Recently Katie and I saw the movie, End of the Spear. It's a very violent movie, but very worthwhile. It relates the story of how in 1956 five Christian men were speared in their effort to bring the gospel to the Waorani people (also known as the Aucas, a derogatory name for them), and how they came to hear and respond to the gospel from the wives of some of these men.
After that movie, I read Tim the children's missionary biography Nate Saint: On a Wing and a Prayer, about Nate Saint, who was one of these men who were speared. I promised Tim that after the book was finished, we could watch a video that we had purchased at a Missions Fest conference about 6 years ago. It was of Steve Saint, the son of Nate Saint, who has since gone to live with the Waorani people at their request, and who spoke at the conference.
Various times through the biography, Tim wanted to stop reading because it is a painful read even though written for children. It was the promise of watching this video that encouraged him to finish the book.
In the video, Steve Saint first read a letter from a woman who believed that missions work was wrong, that the only kindness was to let primitive tribes keep on living the "pure" life they have always lived. Steve had brought along an elderly Waorani man and translated for him his plea for the audience to send more people to other tribes who have not yet heard of God's "carvings," and whose first-hand account of the past violence of his tribe did well to refute the "purity" claimed in the woman's letter.
Steve also related how a group of nonbelievers from U of W went to visit the Waorani and hiked deep into the jungle with a number of them. One woman mentioned to Steve how she'd heard that there was somewhere nearby a very violent tribe who was prone to spearing people; where were they? He told her to ask any member of the tribe where his or her father was. She asked one, who responded that his father had been speared. Another student asked another member of the tribe. His father, too, had been speared. Another student chose another member of the tribe. She said her father, her mother...she named off about 8 members of her family who had all been speared, and pointed to the man among them who had killed them. One woman's entire family had been speared; she alone had been left alive on the condition that she marry the one who speared them; she pointed there to her husband, who was sitting next to Steve.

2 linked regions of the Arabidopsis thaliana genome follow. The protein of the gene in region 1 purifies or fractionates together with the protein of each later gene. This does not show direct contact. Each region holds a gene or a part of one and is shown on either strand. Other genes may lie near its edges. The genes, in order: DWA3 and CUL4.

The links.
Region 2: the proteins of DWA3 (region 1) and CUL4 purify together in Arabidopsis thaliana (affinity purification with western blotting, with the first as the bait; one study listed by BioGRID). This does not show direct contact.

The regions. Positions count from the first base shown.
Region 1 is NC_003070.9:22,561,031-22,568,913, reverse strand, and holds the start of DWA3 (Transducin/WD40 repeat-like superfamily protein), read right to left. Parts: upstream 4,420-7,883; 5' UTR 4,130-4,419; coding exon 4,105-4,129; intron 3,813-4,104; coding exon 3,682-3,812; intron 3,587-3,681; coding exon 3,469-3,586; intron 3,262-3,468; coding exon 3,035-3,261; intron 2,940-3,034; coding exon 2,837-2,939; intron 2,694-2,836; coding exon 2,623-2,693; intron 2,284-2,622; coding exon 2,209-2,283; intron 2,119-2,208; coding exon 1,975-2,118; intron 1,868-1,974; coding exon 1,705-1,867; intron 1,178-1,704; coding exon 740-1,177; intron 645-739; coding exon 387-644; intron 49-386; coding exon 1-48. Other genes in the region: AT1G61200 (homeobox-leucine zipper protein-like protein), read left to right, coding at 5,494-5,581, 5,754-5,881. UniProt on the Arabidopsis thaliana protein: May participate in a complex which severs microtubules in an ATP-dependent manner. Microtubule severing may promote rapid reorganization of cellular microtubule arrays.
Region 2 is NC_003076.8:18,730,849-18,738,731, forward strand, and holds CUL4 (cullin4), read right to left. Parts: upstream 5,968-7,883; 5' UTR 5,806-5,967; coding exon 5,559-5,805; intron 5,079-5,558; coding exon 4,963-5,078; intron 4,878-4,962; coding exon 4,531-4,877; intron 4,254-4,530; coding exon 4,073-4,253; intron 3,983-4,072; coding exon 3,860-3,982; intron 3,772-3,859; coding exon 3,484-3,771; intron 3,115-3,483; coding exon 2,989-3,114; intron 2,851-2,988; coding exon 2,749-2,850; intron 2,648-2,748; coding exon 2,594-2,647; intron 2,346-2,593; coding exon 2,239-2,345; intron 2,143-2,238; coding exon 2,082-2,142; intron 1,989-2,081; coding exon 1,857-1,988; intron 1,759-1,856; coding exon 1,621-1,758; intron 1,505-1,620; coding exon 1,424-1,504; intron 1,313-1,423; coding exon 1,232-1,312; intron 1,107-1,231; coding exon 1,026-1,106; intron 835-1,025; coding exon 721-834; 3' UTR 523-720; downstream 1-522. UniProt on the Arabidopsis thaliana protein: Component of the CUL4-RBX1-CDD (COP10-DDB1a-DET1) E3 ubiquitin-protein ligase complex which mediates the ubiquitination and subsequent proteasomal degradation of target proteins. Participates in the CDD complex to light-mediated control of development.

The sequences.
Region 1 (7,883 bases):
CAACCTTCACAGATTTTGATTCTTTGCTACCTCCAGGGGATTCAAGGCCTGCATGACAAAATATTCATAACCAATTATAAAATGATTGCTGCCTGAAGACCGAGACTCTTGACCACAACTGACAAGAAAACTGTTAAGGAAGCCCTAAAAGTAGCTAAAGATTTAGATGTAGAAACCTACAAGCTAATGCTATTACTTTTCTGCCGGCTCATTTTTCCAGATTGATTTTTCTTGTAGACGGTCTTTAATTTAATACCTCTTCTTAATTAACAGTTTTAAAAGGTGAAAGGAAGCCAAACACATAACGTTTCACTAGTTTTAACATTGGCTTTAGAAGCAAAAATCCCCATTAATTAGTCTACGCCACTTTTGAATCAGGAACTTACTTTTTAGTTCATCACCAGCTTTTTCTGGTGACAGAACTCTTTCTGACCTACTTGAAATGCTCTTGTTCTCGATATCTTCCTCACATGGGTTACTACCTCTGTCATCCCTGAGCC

After all this discussion, one of the students asked with concern whether they were safe here in the jungle with all these people! When this question was translated, the tribespeople laughed. One of the Waorani women spoke passionately to the students for about two hours about their need to follow God's path. She asked if any there would like to follow His path, and one girl raised her hand. She said to her that if the students had visited them before the Waorani had learned to follow God's path, they would not have lived until morning; that since the girl would follow God's path, she knows that even though the girl would fly away in two days, she still will see her again at God's place.
You want adventure, you want meaning in life? Read missions biographies and you'll get it vicariously. Though I have not been a missionary, I have a dream that if I were, I would have adventure added to meaningful living all together--not vicariously, but firsthand. Maybe, someday...
Isaiah 6:8 Then I heard the voice of the Lord, saying, "Whom shall I send, and who will go for Us?" Then I said, "Here am I. Send me!"